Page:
Latest posts by Fairygirl

Hello Forkers.....It's October!

Posted: 20/10/2017 at 07:55

Morning all/afties Pat - have you got your waders on? 

Looking good Obelixx. Doesn't take long to get things almost habitable does it? 

Friday - hurray. It's been a helluva week at work  

Hope no-one gets too many problems with the wild weather coming in. Mainly the south west from what I understand. 

Last edited: 20 October 2017 07:55:45

Corner border- shelter and shade

Posted: 19/10/2017 at 21:15

I have an endless supply Harry, as I work in an equestrian centre  

I'd use any of the bagged manures - whichever one you feel is suitable. Some of the heavier, more moisture retentive composts would probably do a good job too. Anything which will add a bit of heart to your soil and help retain moisture because of the site.It's not a problem I have living in the west of  Scotland - dry soil!  

As it's shady - white and pale colours are useful as they light up darker spots. Variegated foliage is also good, so it might be worth looking at that type of planting. There' are some pale hardy fuchsias which might suit, although I don't know if they'll appreciate drier conditions. White potentillas will be fine in almost any soil once established, and though not evergreen , will flower for a long period. Most Euphorbias will also be fine in dry shade, and will give a good display and contrast to other planting all year round. There are evergreen Carexes with gold/green foliage which will also be fine, and the deciduous Hakonechloa makes a nice golden, weeping clump throughout the summer and into autumn. Mine is just changing colour and starting to go over  just now, so it's a good long lasting plant for a mixed border.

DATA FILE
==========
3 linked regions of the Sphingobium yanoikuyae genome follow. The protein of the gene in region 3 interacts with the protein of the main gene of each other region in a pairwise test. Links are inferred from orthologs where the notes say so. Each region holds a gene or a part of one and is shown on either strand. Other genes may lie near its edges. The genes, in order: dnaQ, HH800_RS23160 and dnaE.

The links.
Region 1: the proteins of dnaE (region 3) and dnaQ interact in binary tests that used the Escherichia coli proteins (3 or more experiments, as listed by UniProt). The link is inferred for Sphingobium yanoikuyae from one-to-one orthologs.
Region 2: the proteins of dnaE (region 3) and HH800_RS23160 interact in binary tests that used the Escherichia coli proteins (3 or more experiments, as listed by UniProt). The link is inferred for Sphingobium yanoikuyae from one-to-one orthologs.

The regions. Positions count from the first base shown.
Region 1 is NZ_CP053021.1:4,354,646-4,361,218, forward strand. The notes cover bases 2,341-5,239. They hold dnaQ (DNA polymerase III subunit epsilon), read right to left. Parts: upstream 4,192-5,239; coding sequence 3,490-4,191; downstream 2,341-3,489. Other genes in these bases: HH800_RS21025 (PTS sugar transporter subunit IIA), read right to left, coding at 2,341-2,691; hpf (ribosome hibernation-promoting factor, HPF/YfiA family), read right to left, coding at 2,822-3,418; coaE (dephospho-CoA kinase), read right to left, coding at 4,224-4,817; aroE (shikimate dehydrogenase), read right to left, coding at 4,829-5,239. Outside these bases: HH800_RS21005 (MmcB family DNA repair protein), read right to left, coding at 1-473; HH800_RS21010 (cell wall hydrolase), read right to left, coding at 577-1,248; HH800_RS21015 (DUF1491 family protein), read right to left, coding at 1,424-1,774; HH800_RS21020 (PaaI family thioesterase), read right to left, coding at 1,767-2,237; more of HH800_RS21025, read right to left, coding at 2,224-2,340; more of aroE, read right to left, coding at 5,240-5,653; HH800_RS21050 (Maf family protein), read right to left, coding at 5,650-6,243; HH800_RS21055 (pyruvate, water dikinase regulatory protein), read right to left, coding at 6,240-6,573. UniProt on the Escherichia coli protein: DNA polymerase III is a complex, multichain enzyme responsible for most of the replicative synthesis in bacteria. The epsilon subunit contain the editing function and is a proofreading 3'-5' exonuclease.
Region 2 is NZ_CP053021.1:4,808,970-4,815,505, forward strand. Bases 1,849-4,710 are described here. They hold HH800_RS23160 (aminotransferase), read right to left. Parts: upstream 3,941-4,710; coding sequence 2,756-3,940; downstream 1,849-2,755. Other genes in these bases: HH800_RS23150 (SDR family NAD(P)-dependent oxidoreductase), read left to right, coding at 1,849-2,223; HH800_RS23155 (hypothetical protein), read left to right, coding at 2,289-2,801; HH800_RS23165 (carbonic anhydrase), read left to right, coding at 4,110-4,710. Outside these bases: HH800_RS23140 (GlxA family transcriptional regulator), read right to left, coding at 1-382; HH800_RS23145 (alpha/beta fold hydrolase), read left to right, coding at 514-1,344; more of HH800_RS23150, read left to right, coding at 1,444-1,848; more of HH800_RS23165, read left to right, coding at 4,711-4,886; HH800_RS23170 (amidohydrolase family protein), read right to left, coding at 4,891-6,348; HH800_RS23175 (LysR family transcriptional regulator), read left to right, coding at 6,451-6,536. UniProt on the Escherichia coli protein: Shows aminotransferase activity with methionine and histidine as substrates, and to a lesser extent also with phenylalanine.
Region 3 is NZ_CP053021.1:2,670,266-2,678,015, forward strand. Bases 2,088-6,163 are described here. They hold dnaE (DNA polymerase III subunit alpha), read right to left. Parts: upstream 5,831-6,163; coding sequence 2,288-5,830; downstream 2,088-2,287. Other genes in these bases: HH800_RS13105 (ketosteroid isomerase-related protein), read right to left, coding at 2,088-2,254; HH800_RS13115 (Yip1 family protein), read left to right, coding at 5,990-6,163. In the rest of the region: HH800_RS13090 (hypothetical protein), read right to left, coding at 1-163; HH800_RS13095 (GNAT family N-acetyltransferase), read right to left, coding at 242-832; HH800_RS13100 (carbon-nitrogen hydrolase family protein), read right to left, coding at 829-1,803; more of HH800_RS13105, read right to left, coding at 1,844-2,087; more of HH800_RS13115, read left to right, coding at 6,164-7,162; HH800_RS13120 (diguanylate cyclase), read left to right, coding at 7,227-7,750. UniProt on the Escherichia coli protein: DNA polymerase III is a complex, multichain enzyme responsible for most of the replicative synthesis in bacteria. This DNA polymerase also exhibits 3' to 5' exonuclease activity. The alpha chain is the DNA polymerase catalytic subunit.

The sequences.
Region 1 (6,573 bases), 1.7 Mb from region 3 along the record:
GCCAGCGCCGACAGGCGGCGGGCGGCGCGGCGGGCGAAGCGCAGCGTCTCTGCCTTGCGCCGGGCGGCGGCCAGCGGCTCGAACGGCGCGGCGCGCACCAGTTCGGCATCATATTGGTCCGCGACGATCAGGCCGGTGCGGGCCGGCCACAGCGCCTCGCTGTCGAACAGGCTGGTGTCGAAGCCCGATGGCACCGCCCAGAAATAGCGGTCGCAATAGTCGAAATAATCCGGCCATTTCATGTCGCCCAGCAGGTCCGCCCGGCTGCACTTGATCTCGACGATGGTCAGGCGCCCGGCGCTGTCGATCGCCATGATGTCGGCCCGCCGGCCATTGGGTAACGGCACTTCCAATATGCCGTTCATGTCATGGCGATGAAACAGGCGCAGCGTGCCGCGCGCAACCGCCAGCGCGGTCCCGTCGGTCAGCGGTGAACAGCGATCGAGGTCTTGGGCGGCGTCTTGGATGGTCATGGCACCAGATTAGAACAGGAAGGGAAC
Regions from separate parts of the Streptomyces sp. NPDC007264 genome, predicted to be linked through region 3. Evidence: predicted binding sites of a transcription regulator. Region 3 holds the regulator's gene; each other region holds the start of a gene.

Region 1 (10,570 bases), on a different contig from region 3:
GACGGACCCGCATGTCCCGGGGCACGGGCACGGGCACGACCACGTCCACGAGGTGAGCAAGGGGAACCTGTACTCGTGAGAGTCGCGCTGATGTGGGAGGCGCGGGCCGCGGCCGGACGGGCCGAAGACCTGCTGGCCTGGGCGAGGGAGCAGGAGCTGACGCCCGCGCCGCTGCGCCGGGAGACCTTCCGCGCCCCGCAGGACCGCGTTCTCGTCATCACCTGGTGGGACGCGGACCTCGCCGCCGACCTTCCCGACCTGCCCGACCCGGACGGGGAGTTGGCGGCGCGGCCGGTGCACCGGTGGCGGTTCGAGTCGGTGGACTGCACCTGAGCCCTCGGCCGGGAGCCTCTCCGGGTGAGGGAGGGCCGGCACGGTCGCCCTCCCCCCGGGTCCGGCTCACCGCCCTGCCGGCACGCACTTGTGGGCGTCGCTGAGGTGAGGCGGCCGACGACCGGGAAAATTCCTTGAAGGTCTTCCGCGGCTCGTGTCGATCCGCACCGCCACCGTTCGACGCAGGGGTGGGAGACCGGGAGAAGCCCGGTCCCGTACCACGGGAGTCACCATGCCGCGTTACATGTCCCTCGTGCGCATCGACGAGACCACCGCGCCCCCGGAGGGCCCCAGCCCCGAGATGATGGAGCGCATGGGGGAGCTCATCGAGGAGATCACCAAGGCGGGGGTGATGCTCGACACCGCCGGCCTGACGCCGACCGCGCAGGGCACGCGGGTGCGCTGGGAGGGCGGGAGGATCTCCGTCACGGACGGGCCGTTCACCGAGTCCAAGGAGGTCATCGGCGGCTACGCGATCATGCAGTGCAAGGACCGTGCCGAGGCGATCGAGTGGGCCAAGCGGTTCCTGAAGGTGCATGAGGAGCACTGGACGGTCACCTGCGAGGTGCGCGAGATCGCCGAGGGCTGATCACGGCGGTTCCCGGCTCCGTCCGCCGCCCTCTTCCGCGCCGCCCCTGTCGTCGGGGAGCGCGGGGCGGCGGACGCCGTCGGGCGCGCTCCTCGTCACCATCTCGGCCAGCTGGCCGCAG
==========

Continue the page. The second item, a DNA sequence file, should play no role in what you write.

Some vertical perennials like white Japanese Anemones will also give a contrast to the shape of shrubs. They flower a bit later, and there are white Aquilegias for early in the year. Pale hardy geraniums will always be useful too. 

There will be plenty of other shrubs/plants too, and if you mix them with spring bulbs, especially creamy or white narcissus and crocus, you'll get a long succession of flowers. 

Last edited: 19 October 2017 21:15:26


Posted: 19/10/2017 at 20:09

Mine are the same - they grow in quite dense shade too, and damp soil, so they're very useful for awkward areas. 

I have some under a conifer, as well as in borders, but it doesn't dry out there, so they're fine. 


Posted: 19/10/2017 at 20:01

I can't see the pic clearly, but it looks more like whitefly. 

Usually, lack of good ventilation round the plant encourages them. Are the plants inside or out?

Hello Forkers.....It's October!

Posted: 19/10/2017 at 19:40

Dacha - it's a well used Scottish expression ( or possibly just Glaswegian) I'm sure you can guess the meaning!   

Compact Soil

Posted: 19/10/2017 at 19:37

If you can get hold of some well rotted manure to put on bare soil/borders etc, that will also benefit it. You can also buy it bagged in garden centres and the aforementioned DIY store